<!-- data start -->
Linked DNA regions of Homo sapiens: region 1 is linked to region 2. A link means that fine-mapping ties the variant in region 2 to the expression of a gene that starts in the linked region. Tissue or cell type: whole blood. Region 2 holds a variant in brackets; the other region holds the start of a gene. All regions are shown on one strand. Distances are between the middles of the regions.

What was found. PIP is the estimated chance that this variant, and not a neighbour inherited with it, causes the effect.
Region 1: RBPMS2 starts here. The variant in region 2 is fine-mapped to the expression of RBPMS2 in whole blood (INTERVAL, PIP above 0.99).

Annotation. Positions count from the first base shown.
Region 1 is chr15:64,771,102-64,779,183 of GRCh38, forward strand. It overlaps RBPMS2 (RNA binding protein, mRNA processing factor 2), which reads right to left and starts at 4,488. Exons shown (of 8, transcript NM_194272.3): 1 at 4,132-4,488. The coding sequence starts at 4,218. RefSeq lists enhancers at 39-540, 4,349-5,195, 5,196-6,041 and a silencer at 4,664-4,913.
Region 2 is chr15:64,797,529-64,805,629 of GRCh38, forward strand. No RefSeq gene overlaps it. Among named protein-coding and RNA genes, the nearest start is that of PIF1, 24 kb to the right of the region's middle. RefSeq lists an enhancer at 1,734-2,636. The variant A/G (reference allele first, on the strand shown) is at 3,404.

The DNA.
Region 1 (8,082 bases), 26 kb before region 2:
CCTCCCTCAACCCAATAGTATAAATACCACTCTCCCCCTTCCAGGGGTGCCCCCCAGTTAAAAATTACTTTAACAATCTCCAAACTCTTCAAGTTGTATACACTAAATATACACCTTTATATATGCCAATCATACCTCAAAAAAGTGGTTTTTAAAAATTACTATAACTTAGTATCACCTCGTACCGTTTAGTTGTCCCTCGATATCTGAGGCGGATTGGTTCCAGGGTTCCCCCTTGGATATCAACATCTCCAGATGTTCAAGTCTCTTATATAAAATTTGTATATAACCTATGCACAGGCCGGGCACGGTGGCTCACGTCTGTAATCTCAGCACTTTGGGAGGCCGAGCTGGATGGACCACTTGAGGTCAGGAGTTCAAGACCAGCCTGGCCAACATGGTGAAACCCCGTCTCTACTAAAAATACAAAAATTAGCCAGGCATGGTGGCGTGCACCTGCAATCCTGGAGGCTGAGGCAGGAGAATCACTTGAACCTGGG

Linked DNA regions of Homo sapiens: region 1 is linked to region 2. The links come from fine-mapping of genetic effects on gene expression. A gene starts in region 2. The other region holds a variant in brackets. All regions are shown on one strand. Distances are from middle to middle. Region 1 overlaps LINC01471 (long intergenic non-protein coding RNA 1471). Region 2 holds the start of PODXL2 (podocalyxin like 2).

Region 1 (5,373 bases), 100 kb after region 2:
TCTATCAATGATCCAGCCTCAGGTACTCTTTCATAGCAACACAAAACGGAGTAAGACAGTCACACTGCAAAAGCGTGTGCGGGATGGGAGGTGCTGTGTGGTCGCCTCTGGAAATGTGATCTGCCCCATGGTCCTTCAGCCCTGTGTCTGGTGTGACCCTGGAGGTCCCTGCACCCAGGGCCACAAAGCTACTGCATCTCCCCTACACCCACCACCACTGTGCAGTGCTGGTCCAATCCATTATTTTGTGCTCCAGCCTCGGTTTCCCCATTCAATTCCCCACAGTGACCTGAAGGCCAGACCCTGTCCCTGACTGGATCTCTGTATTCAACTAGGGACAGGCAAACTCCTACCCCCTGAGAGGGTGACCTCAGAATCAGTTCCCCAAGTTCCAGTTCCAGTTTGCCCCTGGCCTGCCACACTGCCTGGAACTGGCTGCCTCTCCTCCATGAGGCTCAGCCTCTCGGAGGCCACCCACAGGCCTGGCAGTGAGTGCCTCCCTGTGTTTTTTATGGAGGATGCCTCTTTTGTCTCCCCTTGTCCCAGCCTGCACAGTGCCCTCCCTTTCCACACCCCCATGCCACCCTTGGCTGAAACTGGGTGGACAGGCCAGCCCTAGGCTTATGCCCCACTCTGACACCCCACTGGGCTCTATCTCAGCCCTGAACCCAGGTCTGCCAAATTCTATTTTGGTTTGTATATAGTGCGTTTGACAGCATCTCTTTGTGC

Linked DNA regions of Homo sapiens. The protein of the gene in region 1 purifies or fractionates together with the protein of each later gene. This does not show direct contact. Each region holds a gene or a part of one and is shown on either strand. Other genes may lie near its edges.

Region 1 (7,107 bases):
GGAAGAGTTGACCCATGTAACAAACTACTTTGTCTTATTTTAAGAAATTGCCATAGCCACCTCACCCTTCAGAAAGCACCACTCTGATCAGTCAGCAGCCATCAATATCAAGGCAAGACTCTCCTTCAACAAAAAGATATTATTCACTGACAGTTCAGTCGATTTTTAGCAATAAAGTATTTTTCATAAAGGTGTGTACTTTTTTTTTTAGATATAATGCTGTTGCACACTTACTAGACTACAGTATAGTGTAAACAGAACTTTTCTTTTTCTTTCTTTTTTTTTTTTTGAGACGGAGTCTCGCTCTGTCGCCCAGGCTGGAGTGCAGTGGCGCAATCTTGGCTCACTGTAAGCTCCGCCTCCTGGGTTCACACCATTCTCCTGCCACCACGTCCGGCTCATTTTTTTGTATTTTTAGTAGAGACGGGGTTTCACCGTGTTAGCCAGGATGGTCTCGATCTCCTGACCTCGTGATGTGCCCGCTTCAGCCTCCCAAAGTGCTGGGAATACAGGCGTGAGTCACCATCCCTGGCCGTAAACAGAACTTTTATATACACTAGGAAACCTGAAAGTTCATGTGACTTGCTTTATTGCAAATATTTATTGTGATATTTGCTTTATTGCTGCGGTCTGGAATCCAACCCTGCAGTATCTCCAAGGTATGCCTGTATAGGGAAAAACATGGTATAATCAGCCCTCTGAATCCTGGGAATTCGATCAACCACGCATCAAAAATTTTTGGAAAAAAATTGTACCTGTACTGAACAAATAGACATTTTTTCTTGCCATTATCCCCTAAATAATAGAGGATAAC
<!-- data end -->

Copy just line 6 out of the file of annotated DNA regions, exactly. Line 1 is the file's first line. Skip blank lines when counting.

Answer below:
Region 2 is chr15:64,797,529-64,805,629 of GRCh38, forward strand. No RefSeq gene overlaps it. Among named protein-coding and RNA genes, the nearest start is that of PIF1, 24 kb to the right of the region's middle. RefSeq lists an enhancer at 1,734-2,636. The variant A/G (reference allele first, on the strand shown) is at 3,404.